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In Argentina, The Ministry of Health of the Nation calls on the population to be extremely careful when exposed to the so-called cyanobacteria, blue-green algae that release toxins in waters that are commonly used to cool off during the summer season and constitute a potential threat to environmental health and human.


Currently, the presence of cyanobacteria has been reported on the coasts of the Río de La Plata, at the height of Berisso and Ensenada; in the municipality of Tigre; in the Buenos Aires Gómez lagoon, in Junín; in Lake San Roque in the province of Córdoba; in lagoons of Santa Fe such as Juan de Garay, in Santo Tomé, and Setubal, in the capital; and in the Uruguay River at the height of the province of Entre Ríos.

With a greenish-blue hue, cyanobacteria are microorganisms that feed on the organic matter lodged in the water and carry out photosynthesis. The toxins they release can cause a wide variety of gastrointestinal, respiratory, neurological, skin, ear, and eye infections. The most common symptoms are diarrhoea, skin rashes, ear pain, cough and eye irritation.

Exposure to cyanobacteria can occur both by ingesting contaminated water and by inhaling the aerosols that these waters give off. In addition, there is also the possibility of infection if the person entering the water has any open cuts or wounds.

Boys and girls, pregnant women and people with a weakened immune system or who have a previous health problem, are the risk groups with the highest probability of infection. In these cases, it is advisable to consult a doctor before swimming in natural waters.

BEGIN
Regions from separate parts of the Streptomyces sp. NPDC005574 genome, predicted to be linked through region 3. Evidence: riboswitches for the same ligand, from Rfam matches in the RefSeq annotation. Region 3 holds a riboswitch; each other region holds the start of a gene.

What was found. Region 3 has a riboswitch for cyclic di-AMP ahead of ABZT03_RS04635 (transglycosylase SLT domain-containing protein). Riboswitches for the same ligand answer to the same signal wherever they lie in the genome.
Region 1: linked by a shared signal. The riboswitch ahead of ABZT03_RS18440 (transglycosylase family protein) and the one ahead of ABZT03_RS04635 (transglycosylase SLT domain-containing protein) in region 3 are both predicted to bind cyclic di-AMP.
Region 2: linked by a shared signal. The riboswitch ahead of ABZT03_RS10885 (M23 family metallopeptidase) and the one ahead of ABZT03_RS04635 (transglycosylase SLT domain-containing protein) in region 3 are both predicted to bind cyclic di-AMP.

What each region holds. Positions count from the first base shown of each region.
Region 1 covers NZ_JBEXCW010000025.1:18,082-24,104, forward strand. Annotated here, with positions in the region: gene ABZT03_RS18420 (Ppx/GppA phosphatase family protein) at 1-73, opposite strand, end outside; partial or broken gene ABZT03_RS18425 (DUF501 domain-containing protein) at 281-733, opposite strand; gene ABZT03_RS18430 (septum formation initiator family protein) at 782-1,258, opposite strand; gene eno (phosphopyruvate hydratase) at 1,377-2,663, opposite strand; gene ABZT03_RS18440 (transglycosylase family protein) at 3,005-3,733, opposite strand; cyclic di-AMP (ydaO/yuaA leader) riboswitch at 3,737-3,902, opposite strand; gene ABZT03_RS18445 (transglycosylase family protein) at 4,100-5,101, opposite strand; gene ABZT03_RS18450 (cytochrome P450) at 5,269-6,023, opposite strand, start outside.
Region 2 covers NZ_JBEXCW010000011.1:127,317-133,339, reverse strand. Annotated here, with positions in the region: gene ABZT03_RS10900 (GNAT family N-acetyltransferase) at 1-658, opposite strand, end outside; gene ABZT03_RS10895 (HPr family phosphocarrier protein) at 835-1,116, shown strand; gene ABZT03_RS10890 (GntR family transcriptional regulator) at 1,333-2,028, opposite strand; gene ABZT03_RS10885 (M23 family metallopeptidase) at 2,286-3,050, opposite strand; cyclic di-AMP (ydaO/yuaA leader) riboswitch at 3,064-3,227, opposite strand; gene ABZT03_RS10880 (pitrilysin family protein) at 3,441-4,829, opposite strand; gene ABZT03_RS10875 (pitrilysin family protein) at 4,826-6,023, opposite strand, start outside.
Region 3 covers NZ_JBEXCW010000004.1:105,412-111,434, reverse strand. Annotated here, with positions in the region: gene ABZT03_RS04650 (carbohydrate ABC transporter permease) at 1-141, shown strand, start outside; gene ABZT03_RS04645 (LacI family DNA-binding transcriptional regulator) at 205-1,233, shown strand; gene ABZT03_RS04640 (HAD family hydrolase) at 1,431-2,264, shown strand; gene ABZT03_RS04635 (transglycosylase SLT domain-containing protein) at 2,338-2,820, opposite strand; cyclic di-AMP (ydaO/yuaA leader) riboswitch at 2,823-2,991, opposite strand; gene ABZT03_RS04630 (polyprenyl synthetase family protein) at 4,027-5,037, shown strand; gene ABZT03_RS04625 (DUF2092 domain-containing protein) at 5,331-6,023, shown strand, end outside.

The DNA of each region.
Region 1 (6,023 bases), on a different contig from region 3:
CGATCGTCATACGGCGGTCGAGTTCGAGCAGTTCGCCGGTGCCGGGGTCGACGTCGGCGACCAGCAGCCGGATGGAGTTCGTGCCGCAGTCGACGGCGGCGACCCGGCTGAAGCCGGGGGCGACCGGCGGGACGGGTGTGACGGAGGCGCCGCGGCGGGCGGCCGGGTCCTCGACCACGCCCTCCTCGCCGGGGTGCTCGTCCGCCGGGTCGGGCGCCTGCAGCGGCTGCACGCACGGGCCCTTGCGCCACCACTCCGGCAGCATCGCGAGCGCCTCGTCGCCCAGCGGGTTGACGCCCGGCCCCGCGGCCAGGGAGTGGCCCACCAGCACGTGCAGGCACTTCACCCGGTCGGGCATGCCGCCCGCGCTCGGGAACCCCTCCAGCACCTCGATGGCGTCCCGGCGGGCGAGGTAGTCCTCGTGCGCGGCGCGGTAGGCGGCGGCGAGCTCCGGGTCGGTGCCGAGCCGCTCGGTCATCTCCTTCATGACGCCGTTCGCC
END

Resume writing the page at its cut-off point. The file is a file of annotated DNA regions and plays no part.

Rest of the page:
In addition, the Ministry of Health recommends checking if the beach is closed, is under warning for health or safety reasons, or is properly monitored and controlled, especially after heavy rain.

Droughts and low water levels, pollution due to anthropic activity, high seasonal temperatures, together with the impacts derived from climate change, are factors that contribute to the excessive blooming of this type of algae.

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Stay out of the water:

-If there are signs that say the area is closed. This may be because the water is unsafe for swimming.

-If it has a different color than usual, it seems more cloudy or it smells bad. This may be a warning that there are more microorganisms in the water than normal.

-If a bright green mass similar to a paint stain or a thick brown mass is observed on the shore. This could mean there is a harmful algal bloom in the water that can cause illness.

-After an intense rain, since waste can be drained in the area that makes the water more cloudy.

-If you see pipes that drain water, especially after intense storms or rains that occur after long periods of drought.

-If you have diarrhea. The germs can make other swimmers sick if they swallow contaminated water.

-If you have a cut or open wound. In case of entry, use a waterproof bandage to cover it completely.

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